Caesar cipher

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An early and simple substitution cipher was the Caesar cipher, in which each letter in the plaintext was replaced by a letter some fixed number of positions further down the alphabet. It was named after Julius Caesar who used the cipher with a shift of 3 in order to communicate with his generals during his various military campaigns.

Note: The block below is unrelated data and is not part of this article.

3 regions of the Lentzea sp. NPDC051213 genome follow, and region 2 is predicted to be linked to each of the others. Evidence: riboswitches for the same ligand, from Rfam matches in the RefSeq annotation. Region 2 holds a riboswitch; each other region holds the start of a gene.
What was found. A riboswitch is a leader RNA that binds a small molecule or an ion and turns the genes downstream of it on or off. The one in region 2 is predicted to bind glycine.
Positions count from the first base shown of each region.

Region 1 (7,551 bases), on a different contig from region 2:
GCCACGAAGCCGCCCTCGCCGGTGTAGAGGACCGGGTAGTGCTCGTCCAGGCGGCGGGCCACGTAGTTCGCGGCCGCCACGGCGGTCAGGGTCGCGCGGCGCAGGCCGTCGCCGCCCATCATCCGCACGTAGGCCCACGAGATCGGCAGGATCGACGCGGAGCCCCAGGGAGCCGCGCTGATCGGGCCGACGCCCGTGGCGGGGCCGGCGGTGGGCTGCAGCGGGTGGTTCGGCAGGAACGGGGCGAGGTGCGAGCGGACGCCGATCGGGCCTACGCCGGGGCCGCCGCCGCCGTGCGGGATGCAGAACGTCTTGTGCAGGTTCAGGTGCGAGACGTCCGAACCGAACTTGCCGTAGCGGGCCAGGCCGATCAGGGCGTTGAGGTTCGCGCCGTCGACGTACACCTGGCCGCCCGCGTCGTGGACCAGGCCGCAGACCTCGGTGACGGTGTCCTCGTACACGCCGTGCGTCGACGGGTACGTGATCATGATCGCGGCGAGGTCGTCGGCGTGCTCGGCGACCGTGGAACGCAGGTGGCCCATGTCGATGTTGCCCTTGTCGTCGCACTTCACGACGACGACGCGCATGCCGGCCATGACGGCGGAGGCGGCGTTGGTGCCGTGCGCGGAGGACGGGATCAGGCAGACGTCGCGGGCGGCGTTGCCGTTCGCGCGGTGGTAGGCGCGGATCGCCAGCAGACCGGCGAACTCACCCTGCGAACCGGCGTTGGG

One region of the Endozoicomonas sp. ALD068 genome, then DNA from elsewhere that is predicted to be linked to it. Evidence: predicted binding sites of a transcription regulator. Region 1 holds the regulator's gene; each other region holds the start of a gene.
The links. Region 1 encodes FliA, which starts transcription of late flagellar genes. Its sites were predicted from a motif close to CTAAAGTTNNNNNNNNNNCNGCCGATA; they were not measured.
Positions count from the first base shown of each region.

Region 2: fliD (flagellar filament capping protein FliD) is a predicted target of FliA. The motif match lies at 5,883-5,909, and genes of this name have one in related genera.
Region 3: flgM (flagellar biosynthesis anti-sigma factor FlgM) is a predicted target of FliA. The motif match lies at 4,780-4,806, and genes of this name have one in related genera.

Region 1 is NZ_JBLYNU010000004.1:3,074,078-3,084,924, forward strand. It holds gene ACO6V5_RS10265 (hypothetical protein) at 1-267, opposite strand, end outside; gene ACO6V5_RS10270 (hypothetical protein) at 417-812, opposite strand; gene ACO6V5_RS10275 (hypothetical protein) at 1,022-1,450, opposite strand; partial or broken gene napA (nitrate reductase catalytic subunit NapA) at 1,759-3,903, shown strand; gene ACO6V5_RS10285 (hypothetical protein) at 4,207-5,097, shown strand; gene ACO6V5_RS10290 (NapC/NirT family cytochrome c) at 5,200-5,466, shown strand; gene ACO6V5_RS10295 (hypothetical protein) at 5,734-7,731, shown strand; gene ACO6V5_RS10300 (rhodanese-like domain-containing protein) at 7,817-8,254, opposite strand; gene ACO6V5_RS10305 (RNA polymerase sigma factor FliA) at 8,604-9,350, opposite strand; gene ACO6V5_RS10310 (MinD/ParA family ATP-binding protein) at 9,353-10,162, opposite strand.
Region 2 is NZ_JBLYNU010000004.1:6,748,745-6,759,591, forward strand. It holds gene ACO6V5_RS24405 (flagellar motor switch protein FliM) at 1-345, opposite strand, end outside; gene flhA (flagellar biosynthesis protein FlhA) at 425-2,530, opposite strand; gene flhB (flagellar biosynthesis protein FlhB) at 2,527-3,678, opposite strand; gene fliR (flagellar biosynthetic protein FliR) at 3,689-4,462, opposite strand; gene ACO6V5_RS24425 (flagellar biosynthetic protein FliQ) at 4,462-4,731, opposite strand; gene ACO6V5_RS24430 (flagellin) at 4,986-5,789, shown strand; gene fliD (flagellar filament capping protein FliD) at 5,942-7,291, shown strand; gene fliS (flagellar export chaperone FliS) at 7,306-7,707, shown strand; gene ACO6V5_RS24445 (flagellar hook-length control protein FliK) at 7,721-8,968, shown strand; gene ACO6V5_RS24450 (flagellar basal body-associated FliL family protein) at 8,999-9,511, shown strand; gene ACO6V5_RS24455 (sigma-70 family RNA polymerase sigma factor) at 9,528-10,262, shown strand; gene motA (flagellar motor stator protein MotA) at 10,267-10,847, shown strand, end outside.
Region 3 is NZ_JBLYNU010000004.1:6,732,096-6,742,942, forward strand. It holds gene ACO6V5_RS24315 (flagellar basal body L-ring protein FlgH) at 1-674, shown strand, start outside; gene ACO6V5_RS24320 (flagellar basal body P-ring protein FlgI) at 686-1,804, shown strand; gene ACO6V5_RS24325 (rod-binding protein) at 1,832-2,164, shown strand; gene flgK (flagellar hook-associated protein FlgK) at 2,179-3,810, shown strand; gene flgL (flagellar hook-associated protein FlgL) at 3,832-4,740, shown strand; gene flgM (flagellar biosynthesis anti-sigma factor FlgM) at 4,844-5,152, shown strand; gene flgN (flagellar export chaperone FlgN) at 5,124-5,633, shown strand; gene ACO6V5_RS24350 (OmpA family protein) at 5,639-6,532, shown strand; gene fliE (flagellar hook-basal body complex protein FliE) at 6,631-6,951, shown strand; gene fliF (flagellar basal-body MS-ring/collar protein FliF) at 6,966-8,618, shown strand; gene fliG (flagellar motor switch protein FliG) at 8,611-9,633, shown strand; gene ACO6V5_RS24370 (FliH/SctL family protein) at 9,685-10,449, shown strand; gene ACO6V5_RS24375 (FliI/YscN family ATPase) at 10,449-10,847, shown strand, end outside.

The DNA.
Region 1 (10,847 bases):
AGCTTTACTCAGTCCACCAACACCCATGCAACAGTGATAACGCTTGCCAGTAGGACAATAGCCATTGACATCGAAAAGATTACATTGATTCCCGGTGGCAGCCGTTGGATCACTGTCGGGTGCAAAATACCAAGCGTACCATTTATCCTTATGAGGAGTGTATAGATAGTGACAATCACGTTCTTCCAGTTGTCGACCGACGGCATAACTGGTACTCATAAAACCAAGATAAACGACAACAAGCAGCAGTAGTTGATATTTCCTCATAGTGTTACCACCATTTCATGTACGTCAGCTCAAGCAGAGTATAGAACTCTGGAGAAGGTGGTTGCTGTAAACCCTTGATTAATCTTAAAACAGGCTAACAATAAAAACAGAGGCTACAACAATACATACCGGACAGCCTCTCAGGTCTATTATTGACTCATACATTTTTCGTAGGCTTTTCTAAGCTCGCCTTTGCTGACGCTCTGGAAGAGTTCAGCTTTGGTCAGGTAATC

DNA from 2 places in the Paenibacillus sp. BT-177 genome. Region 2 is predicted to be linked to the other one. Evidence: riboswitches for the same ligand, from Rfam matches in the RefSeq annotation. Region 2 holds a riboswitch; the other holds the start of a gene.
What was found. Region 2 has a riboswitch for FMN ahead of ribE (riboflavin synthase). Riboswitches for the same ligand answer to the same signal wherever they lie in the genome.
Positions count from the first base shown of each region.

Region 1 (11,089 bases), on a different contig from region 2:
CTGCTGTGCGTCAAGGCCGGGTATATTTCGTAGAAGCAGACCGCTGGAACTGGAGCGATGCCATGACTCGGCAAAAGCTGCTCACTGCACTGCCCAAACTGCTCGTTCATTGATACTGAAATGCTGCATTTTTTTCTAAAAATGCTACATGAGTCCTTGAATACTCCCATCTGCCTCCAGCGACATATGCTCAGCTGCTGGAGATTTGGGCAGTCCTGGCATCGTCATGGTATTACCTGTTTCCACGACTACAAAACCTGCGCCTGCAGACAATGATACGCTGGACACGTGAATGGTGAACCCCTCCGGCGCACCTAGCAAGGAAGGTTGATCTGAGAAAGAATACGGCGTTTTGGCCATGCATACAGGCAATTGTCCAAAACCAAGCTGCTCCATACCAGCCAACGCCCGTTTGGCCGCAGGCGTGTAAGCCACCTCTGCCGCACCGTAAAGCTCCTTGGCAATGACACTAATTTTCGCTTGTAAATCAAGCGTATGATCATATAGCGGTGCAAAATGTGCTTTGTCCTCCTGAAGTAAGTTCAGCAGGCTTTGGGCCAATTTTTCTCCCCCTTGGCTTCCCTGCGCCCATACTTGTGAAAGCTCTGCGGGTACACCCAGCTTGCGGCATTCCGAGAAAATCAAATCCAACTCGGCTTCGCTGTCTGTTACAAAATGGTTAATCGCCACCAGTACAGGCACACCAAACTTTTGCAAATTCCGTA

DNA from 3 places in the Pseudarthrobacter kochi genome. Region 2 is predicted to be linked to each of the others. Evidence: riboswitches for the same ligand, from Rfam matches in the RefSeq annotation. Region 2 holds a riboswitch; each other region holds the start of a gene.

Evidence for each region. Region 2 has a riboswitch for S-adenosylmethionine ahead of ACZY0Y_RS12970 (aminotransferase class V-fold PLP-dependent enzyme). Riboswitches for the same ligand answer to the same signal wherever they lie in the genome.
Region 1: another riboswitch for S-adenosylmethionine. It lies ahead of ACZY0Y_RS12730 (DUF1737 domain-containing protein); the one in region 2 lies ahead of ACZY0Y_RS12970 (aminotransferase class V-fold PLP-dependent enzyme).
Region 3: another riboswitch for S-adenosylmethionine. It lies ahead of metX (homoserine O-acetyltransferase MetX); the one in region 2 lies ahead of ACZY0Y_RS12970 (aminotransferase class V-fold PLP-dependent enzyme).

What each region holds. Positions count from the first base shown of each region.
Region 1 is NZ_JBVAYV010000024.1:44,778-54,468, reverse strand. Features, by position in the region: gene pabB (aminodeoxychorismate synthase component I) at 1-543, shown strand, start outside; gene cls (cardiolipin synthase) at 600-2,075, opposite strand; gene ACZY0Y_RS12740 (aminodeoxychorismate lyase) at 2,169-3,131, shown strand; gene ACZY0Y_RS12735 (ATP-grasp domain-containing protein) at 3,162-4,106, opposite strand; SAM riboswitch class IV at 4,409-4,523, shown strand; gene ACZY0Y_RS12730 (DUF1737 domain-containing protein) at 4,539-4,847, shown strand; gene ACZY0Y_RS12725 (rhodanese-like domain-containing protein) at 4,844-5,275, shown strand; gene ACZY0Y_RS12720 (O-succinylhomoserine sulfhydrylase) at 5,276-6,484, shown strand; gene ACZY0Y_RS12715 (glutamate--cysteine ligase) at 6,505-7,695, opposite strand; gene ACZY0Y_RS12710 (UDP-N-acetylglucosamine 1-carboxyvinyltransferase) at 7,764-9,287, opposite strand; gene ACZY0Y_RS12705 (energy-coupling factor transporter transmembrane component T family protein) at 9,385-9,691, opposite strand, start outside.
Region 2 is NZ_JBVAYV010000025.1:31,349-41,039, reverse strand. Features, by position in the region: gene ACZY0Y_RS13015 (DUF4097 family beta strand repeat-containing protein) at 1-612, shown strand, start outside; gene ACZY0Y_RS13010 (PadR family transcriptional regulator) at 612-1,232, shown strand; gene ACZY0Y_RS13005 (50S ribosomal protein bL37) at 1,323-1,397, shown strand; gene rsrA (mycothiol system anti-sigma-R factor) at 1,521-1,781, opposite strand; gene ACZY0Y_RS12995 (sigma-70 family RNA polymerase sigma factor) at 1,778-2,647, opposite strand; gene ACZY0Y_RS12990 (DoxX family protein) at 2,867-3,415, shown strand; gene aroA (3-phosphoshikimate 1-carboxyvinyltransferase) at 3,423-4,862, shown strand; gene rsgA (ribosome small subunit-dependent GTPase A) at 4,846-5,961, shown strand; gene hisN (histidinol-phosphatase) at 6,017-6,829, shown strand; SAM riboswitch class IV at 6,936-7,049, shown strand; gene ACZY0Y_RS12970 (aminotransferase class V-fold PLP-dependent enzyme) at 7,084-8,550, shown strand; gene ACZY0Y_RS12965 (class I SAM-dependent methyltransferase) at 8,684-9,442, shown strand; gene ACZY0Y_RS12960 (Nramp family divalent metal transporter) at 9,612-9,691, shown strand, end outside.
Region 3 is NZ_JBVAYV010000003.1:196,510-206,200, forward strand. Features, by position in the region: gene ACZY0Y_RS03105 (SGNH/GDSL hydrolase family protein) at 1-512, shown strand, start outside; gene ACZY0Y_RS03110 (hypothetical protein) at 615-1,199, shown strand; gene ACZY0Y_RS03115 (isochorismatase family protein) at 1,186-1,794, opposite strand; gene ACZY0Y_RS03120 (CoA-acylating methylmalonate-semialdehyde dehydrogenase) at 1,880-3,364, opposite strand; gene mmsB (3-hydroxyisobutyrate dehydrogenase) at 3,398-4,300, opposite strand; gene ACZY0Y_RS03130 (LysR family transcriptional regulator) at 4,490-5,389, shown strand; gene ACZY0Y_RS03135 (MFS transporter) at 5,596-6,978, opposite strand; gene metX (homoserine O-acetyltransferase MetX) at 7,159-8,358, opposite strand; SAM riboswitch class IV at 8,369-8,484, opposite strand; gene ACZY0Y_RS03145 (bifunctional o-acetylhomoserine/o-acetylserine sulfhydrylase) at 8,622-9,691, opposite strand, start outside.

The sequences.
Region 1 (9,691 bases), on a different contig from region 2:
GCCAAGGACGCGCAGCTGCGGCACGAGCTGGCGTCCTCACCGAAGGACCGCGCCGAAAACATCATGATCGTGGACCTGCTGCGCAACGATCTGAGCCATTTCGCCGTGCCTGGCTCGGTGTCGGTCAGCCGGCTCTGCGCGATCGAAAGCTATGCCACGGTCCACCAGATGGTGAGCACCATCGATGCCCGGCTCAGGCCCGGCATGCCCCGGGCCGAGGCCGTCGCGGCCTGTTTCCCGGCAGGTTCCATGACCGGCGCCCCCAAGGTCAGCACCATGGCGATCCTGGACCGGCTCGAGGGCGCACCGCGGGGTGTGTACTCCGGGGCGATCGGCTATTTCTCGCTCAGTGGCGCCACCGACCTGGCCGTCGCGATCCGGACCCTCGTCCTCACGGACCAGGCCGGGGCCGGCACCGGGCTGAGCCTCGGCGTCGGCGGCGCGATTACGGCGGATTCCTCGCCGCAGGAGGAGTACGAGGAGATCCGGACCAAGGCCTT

For example, with a shift of 3, "BAD DOG" would become "EDG GRJ". This type of encryption is trivial to cryptanalize using frequency analysis.

One Caesar cipher is still in use; rot 13 is used to hide "spoilers" such as the ending of a movie in Internet discussions. It is not used for any serious security.